Other beetle species, like blister beetles, also held significance in ancient cultures, but the scarab amulet was the most prominent. Comparatively, here is a table showcasing the similarities and differences between scarab and blister beetles in symbolism:
|Scarab||Renewal, rebirth, protection, transitions|
|Blister||Caution, potential danger|
In summary, dung beetles, particularly the scarab beetle, have played a significant role in symbolism and cultural significance in ancient Egypt, representing aspects like renewal, regeneration, and safe passage. Their legacy persists today through the use of scarab amulets, which continue to intrigue and hold spiritual importance for many people.
Over the years, our website, whatsthatbug.com has received hundreds of letters and some interesting images asking us about these insects. Scroll down to have a look at some of them.
Letter 1 – Dung Beetle
I am a huge fan of What’s That Bug! What a great site and service… And so, I have been trying to figure out what kind of beetle I have found. It had flown into a window at night attracted to the light. It was in Parkersburg, West Virginia. Based on the fact that it has the ridges on its back plates I thought it was a Xyloryctes jamaicensis but one source said that the non-horned female does not fly. This one did… oh, and it was about 2 inches long… Thanks so much
We don’t know what your source is that female Rhinoceros Beetles, Xyloryctes jamaicensis, do not fly. There is an image on BugGuide from North Carolina that was attracted to lights. We checked with Eric Eaton regarding this identification and he responded thus: “Well, the description was a bit misleading. The critter is about an inch long, but very robust and bulky. It is a dung beetle, more precisely, Dichotomius carolinus. They are indeed attracted to lights at night, and fly quite well. As far as I know, even female rhinoceros beetles can fly, too. Eric”
Letter 2 – Dark Flower Scarab
Dark Flower Scarab – Euphoria sepuleralia ?
Sun, Nov 2, 2008 at 5:29 AM
This interesting beetle was hanging out on my humming bird feeder in Seguin Texas. I had to move the beetle to fill the feeder and it seemed to like the slice of apple I put next to it. since it crawled right on and began feed. I think it is a Dark Flower Scarab. Could not find any on your site. so thought you might like a pic. If this is not what I think it is Please let me know.
We believe you have correctly identified your Dark Flower Scarab, Euphoria sepulcralis. BugGuide identifies it as having three distinct subspecies and also indicates the common name Spangled Flower Beetle. Bugguide indicates sightings for this species occur through September, so your individual is off schedule.
Letter 3 – Dark Flower Scarab
Subject: Interesting beetle
Geographic location of the bug: Dalton, Ga. United States
Time: 12:06 PM EDT
Your letter to the bugman: Saw this little beetle flying around, when it landed I noticed a pattern and have not seen this type before. Probably a half inch in size.
How you want your letter signed: JoshP
Based on this BugGuide image and others, we are confident that you encountered a Dark Flower Scarab, Euphoria sepulcralis, and according to BugGuide “Spangled Flower Beetle” is another common name with the justification “Common name proposed here, ‘spangled’ is a coinage, based on white marks scattered on dark elytra. ‘Dark Flower Scarab’ is also an appropriate common name.” According to Featured Creatures: “Little is known about the biology of this species, especially of the immature stages. … In Florida, adults have been collected in all months except October and December, with peak summer abundance in August, at least in Alachua County (Landolt 1990). Adults are found on flowers, where they apparently are pollen feeders, at fermenting sap flows, and on ripe or decaying fruit.”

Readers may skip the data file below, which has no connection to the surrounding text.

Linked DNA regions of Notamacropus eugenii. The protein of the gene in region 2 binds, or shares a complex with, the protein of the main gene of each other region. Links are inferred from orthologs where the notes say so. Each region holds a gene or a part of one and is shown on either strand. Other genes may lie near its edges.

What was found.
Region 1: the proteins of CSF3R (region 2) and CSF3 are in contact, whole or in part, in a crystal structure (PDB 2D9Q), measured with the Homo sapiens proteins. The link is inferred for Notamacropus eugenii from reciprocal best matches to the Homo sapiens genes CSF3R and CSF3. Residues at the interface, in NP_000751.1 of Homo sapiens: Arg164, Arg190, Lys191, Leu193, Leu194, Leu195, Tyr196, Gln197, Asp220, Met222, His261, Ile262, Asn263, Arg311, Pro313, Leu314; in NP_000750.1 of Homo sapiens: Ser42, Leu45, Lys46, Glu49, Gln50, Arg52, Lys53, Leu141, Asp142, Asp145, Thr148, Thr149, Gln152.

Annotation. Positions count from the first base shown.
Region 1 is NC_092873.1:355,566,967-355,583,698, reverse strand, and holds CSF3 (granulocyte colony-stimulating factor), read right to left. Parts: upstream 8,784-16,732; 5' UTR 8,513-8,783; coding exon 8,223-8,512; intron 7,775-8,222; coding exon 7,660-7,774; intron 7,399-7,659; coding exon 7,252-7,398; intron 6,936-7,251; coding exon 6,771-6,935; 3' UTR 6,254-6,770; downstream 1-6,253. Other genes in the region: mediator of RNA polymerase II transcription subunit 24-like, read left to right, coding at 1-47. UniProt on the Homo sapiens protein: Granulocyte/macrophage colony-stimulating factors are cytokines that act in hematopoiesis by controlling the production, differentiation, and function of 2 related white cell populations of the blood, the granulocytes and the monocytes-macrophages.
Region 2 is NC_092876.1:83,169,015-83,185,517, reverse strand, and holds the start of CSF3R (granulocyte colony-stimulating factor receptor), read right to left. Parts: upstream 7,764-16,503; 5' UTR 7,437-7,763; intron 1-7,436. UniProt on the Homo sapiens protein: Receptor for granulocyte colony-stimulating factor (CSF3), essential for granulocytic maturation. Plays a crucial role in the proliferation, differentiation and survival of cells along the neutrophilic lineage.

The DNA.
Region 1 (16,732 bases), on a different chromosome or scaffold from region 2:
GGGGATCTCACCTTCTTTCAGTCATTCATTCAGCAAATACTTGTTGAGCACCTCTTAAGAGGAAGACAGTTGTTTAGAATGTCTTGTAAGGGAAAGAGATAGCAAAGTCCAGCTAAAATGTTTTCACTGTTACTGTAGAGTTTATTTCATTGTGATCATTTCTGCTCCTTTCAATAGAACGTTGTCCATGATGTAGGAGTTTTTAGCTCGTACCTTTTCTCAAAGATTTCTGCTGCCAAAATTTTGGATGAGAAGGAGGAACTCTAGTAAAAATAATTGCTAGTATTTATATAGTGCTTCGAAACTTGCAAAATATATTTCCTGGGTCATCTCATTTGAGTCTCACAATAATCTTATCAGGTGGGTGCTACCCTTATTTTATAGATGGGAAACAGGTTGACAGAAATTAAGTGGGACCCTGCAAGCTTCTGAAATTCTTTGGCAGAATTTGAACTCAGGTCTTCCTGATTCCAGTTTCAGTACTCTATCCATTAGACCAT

Letter 4 – Dark Flower Scarab, we believe
Black and yellow fuzzy beetle
Location: San Antonio’ TX
April 5, 2011 8:02 pm
My dog snapped at this beetle while it was flying (thinking it was a fly or bee). He/she fell down and was a little dazed when I rescued him, but he eventually shook it off and flew away… (after getting snapping some photos, of course). He was a little bit flatter than a june bug. He looks similar to the white spotted rose beetles, but his spots are fewer and yellow. I love the fuzz!
Any info would be greatly appreciated.
Hi again Bughugger,
We believe this is either the Dark Flower Scarab, Euphoria sepulcralis, also known as the Spangled Flower Beetle, or a closely related species. You can compare your image to some of the images posted to BugGuide.
Letter 5 – Decapitated Head of a Scarab Beetle
Subject: What’s this bug?
Location: Harrowsmith, ontario
July 15, 2015 7:27 am
Hi I found this on my deck while brushing my cat( not sure if it was on my cat but he has a large sore on his tale. This pic is the underside of the bug. It looks like part of the bug may have been eaten.
This is the decapitated head of a Scarab Beetle. We sometimes receive images of just the heads of large beetles. The nutritious part of the beetle is the fatty abdomen, so a predator probably ate the fat beetle and left the head.
Letter 6 – Delta Flower Scarab
What’s this jaunty fellows name?
Found him on a cluster of white flowers, dragging his back legs behind him as he browsed. Nice sunny day, middle of June in northwest Georgia.
Your beetle is a Delta Flower Scarab, Trigonopeltastes delta. The Delta refers to the letter of the Greek alphabet, and the similarity of the markings on the pronotum to the letter.
Letter 7 – Delta Flower Scarab
beetle, true bug?